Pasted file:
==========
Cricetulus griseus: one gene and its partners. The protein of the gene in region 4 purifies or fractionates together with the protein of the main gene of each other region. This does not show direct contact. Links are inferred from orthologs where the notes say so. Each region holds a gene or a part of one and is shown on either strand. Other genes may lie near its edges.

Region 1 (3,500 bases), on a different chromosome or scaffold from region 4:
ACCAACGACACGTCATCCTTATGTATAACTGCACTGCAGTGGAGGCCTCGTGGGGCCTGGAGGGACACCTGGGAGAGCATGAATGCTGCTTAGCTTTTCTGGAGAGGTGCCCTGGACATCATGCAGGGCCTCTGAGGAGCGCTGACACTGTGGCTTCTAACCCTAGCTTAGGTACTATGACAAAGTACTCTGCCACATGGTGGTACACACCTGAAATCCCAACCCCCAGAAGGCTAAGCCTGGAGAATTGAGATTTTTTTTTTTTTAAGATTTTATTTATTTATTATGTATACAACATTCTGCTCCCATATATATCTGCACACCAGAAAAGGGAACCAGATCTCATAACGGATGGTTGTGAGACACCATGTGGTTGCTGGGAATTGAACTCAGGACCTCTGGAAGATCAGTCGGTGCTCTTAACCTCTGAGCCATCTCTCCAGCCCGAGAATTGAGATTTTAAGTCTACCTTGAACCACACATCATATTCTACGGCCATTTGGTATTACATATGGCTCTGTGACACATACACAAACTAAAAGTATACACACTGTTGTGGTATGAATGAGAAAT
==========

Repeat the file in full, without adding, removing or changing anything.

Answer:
Cricetulus griseus: one gene and its partners. The protein of the gene in region 4 purifies or fractionates together with the protein of the main gene of each other region. This does not show direct contact. Links are inferred from orthologs where the notes say so. Each region holds a gene or a part of one and is shown on either strand. Other genes may lie near its edges.

Region 1 (3,500 bases), on a different chromosome or scaffold from region 4:
ACCAACGACACGTCATCCTTATGTATAACTGCACTGCAGTGGAGGCCTCGTGGGGCCTGGAGGGACACCTGGGAGAGCATGAATGCTGCTTAGCTTTTCTGGAGAGGTGCCCTGGACATCATGCAGGGCCTCTGAGGAGCGCTGACACTGTGGCTTCTAACCCTAGCTTAGGTACTATGACAAAGTACTCTGCCACATGGTGGTACACACCTGAAATCCCAACCCCCAGAAGGCTAAGCCTGGAGAATTGAGATTTTTTTTTTTTTAAGATTTTATTTATTTATTATGTATACAACATTCTGCTCCCATATATATCTGCACACCAGAAAAGGGAACCAGATCTCATAACGGATGGTTGTGAGACACCATGTGGTTGCTGGGAATTGAACTCAGGACCTCTGGAAGATCAGTCGGTGCTCTTAACCTCTGAGCCATCTCTCCAGCCCGAGAATTGAGATTTTAAGTCTACCTTGAACCACACATCATATTCTACGGCCATTTGGTATTACATATGGCTCTGTGACACATACACAAACTAAAAGTATACACACTGTTGTGGTATGAATGAGAAAT